If you've never heard of Dear Damsels, this, from their website, explains it best: 'Dear Damsels is an online platform championing young female voices – a place where women can come together online, to read and write about the things that matter to them.'

I guess the thing that matters to me is witches?

You can read 'Witch' right here. I hope you like it!


Wednesday 31 January 2018

My Top 10(ish) Books of 2017

I read a total of 63 books in 2017, surpassing my GoodReads Challenge goal by 11 books. I discovered some new favourite books, some new favourite authors, some new favourite worlds. I joined my local library and Netgalley. I read some books that have been on my TBR for years and some that were brand new. I started listening to audiobooks again. I read 7 books in one week for the BookTubeAThon. I reviewed 11 books for Blogger's Bookshelf

In short, it's tough to single out just 10 of the many great books I read last year but for you, dear readers, I've done my best, which in typical Stasia style means I haven't quite managed it. I got close though and I make the rules around here anyway so who cares?

These are my top 10(ish) books of 2017 in order of when I read them because putting them in order of how much I liked them really would be a step too far.

Wigs on the Green by Nancy Mitford

Wigs on the Green is not for everyone. It's an extremely satirical look at the rise of fascism in the UK in the early 1930s, something Mitford was familiar with as two of her sisters were supporters of Mosley's Blackshirts and indeed Hitler himself. She later came to regret the release of the book and wouldn't allow it to be reprinted in her lifetime because of the rift it caused between herself and her sisters, who took themselves very seriously and did not appreciate their sister making fun of them in this novel. Personally, I think making fun of fascists is a great idea and Nancy Mitford did it splendidly.

Rebel of the Sands and Traitor to the Throne by Alwyn Hamilton

I picked up Rebel of the Sands early last year when I had injured my back so badly that I could barely move. I was in a lot of pain and needed something magical that would take me away to another world for a day or two and Rebel of the Sands proved to be the perfect thing. I devoured the story of Amani the gunslinging girl on the run the way I used to devour books when I was young, as though I couldn't read the story quick enough, needing to know everything at once. I was completely immersed in the magical desert setting and, as you can see, immediately bought the sequel, which I thought was even better. I can't wait to get my hands on the third and final book in the series soon.

Six of Crows and Crooked Kingdom by Leigh Bardugo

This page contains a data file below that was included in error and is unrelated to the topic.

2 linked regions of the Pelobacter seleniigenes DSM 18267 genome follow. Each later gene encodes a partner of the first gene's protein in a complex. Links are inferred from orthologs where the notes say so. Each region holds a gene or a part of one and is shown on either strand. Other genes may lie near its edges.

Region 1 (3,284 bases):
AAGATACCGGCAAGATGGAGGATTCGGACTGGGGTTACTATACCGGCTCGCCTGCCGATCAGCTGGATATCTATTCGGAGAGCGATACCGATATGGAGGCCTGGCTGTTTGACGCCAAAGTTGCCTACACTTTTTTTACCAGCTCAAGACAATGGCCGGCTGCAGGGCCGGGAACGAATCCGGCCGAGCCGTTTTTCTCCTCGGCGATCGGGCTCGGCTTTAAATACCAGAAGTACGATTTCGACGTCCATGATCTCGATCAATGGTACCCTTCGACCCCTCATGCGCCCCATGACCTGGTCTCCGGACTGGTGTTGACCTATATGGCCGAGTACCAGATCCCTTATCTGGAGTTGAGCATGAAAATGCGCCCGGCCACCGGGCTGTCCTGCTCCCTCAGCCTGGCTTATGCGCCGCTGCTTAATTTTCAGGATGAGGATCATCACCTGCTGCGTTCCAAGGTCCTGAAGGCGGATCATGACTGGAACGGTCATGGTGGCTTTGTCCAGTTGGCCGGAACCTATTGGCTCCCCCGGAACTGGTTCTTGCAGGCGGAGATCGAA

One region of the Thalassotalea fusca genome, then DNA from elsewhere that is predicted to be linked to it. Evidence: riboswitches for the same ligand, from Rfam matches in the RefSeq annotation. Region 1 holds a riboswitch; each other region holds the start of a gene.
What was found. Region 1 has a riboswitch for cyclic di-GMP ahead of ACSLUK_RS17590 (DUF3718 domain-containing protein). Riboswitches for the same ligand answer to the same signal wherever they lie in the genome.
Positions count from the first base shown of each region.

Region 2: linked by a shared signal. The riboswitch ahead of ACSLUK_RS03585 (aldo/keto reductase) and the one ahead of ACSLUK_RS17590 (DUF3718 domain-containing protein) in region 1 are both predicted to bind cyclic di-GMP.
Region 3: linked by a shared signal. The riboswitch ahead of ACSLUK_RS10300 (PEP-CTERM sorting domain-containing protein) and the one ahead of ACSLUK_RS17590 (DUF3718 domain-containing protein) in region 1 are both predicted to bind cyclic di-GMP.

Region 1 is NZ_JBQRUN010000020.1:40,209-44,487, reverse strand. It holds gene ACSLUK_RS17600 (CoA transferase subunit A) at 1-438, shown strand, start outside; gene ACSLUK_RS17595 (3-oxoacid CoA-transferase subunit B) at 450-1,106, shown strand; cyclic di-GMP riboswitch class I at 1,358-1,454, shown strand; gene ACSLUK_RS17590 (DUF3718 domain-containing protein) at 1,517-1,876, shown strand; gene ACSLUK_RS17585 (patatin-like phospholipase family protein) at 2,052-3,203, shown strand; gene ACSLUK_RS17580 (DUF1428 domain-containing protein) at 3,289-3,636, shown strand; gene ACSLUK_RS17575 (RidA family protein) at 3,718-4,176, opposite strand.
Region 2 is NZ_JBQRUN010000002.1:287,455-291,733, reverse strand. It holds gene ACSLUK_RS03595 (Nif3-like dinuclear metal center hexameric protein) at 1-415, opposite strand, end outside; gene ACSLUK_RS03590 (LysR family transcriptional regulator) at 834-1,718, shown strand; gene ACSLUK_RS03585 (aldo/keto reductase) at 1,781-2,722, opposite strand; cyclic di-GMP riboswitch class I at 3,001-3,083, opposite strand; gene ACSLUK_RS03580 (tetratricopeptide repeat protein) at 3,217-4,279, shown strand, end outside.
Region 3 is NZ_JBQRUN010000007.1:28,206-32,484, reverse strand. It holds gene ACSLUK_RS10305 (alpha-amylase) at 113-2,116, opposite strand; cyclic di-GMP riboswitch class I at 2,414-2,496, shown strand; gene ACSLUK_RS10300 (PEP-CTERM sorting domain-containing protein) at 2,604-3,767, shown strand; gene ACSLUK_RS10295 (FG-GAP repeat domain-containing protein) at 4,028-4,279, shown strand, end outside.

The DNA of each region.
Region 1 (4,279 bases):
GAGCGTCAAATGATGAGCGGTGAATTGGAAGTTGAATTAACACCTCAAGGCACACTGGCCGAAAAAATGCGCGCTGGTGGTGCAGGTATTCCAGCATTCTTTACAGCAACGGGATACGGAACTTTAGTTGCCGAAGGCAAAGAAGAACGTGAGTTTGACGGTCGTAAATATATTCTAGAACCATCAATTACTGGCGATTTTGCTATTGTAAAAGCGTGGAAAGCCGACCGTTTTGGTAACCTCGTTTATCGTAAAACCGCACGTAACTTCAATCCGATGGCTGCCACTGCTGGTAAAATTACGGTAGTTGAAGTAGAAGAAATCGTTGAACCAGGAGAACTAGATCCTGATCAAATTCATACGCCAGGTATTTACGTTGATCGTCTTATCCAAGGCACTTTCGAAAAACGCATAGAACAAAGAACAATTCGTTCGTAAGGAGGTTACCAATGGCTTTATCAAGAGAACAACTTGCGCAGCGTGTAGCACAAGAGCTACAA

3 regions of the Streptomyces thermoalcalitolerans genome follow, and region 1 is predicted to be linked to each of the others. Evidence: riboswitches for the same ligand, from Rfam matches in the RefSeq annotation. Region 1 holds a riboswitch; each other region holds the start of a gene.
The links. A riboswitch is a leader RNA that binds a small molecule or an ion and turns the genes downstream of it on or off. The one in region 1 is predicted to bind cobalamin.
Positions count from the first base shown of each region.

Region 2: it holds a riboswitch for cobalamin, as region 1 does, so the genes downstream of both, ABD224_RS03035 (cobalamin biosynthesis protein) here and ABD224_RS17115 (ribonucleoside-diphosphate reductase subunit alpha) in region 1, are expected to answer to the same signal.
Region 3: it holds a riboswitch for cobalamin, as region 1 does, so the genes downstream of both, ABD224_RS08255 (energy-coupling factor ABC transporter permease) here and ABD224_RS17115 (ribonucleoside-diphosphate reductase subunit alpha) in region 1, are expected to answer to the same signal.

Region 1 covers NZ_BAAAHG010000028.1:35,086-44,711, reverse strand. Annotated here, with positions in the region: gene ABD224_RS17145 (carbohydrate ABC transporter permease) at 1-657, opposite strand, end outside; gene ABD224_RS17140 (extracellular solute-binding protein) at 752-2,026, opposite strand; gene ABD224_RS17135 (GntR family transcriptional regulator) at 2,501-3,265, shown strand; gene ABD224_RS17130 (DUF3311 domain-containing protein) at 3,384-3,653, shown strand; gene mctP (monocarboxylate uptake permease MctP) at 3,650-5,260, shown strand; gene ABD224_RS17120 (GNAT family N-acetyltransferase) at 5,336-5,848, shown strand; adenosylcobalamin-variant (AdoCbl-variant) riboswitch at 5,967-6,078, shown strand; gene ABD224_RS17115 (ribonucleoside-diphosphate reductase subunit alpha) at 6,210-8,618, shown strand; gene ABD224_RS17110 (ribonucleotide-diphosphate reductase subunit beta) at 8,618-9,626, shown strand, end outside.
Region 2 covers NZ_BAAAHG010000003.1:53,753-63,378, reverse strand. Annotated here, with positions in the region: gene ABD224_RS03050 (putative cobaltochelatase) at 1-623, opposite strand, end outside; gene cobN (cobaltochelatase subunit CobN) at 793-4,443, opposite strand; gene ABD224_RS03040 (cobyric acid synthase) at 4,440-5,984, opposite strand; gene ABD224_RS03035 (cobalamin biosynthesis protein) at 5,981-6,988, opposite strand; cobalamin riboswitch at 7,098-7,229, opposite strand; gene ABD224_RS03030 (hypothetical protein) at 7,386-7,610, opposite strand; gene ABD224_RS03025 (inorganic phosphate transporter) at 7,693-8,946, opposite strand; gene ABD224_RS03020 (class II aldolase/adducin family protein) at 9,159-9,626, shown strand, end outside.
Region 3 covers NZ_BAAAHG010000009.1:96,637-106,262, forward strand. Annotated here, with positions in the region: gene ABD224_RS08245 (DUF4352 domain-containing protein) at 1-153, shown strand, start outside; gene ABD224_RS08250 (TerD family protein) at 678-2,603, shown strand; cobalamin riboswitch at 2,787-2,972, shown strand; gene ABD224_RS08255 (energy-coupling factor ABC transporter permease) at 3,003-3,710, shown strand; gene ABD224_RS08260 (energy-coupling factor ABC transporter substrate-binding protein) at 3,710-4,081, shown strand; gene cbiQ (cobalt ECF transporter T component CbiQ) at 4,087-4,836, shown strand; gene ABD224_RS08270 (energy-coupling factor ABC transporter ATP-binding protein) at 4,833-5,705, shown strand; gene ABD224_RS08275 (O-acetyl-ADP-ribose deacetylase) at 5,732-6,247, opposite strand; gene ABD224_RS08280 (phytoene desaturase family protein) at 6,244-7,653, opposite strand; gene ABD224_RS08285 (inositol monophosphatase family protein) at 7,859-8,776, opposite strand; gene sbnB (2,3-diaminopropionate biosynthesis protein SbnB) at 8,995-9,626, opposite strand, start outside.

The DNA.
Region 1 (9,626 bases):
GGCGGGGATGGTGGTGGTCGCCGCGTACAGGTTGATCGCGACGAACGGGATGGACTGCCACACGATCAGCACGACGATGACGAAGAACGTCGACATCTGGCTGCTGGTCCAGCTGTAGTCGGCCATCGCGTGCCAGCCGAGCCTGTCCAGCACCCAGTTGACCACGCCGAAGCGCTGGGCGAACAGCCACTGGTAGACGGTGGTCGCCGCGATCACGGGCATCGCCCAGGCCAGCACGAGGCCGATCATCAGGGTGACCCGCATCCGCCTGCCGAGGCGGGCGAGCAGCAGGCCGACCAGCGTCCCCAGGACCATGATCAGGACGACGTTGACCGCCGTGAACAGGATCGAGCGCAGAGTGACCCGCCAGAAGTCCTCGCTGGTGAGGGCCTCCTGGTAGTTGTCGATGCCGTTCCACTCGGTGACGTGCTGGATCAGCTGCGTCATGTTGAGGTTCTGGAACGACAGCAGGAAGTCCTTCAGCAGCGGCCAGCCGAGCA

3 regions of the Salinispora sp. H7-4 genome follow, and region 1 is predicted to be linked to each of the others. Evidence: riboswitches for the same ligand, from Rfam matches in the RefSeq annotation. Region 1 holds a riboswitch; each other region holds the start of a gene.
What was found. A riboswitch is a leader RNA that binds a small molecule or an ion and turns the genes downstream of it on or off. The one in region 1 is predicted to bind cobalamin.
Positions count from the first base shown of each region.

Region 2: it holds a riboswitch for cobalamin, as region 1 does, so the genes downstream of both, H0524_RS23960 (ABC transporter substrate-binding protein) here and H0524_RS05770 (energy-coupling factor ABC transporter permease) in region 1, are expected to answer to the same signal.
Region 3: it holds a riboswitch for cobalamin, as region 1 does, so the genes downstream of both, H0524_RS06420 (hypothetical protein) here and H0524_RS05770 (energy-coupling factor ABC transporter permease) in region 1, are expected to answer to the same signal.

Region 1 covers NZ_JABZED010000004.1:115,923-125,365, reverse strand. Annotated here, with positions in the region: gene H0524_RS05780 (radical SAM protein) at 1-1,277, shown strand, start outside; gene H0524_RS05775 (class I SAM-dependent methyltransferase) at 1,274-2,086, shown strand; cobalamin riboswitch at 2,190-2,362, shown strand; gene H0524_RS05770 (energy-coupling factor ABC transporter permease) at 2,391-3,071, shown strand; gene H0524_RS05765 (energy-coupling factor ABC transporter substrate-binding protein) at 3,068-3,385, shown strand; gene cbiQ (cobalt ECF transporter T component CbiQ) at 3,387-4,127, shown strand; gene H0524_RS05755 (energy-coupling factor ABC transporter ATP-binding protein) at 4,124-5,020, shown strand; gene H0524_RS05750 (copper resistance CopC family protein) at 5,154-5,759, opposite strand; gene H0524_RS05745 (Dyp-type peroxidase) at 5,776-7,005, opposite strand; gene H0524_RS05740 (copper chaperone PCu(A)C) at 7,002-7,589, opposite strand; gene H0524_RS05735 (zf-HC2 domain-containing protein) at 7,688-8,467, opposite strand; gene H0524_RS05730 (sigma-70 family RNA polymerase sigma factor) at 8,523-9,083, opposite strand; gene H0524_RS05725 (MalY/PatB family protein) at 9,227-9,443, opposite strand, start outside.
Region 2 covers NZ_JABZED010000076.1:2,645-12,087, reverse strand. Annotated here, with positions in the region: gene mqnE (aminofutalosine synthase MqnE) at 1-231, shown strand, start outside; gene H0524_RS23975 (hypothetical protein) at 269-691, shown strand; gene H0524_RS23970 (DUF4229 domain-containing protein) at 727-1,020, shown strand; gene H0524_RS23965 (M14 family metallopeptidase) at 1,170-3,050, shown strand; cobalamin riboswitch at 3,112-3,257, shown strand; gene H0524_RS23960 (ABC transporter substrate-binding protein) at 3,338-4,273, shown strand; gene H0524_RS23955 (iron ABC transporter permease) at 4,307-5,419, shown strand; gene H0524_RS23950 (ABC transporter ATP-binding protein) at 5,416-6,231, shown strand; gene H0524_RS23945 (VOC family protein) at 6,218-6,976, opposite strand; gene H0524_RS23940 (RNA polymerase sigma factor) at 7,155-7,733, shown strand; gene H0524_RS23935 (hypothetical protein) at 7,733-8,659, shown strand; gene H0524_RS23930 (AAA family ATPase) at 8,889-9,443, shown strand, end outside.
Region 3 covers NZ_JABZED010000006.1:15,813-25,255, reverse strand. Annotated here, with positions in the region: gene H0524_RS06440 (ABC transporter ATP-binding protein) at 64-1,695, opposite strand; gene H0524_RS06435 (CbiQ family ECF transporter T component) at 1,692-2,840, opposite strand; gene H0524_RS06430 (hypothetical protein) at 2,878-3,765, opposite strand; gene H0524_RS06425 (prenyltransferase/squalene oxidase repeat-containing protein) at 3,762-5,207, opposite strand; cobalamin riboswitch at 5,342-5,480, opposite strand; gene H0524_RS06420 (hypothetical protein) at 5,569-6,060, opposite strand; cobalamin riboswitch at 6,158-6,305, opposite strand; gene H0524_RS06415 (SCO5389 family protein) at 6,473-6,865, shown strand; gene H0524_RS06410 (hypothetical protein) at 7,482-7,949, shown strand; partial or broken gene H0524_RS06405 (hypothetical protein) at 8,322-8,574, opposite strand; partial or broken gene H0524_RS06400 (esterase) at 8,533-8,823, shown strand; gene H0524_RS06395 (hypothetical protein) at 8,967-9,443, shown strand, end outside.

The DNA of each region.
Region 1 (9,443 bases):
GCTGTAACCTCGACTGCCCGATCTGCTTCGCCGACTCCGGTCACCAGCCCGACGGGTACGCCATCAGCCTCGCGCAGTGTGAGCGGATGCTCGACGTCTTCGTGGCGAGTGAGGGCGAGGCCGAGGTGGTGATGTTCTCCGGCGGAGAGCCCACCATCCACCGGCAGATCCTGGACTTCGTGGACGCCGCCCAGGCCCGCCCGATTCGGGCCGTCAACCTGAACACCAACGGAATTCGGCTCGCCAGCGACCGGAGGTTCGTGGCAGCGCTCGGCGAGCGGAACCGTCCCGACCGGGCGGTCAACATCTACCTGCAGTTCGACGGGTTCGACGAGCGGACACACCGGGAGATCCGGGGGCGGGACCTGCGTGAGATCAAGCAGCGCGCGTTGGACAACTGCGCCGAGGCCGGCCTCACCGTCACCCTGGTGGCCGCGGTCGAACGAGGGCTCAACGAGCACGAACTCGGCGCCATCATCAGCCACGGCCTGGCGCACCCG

I hadn't read any of Leigh Bardugo's other novels before picking up Six of Crows but the story line, about an impossible heist carried out by a gang of plucky convicts and misfits, had me straight away so I bought the sequel, Crooked Kingdom, before I even read the first page of Six of Crows. I'm incredibly glad I did because much as I loved Six of Crows (and I did) I loved Crooked Kingdom even more and Six of Crows ended in such a way that I would have been furious had I not had the next book immediately to hand. The rich world and complex story line are impressive but for me the characters are the real gold in this duology, and they will stay with me for a long time.

Wing Jones by Katherine Webber

Wing Jones knocked me over sideways. I mostly bought it, I'll be honest, because it has super beautiful ombre sprayed edges, but then I started reading it and wow. The inside of this book is every bit as beautiful as the outside. The writing, the story, Wing Jones herself, are all so amazing. Every word is laced with a particular kind of magic, not like the fantasy of Rebel of the Sands or Six of Crows but something ethereal and down to earth all at once, as though it's of our world but just out of reach. It's beautiful, through and through, and immediately joined the ranks of my all time favourite novels.

The Revelation by Saruuh Kelsey

The Revelation is the third in The Lux Guardians series, written by my friend Saruuh Kelsey, and yes I photoshopped that cover onto a picture of the first two books because I don't actually have a paperback copy of this one yet. I'm so proud of everything Saruuh writes but this series in particular is extremely close to my heart. The dystopian world she's created is gripping and horrific and the characters who populate it are full of life and colour. Even if Saruuh wasn't my friend I would love these books and I thoroughly look forward to joining these characters again in the next one.

Pretty Monsters by Kelly Link

I don't read a lot of short story collections and I think it's mostly because 99% of the time I will choose a YA book over anything else so I was thrilled to discover Kelly Link's Pretty Monsters last year, a collection of short stories specifically for YA readers. This is a deliciously weird collection of tales in which everything is always just a little bit off. Each story is a glimpse into a fascinating, unique, and, at times, pretty creepy world. This is definitely a collection I'll come to again, probably around Halloween time.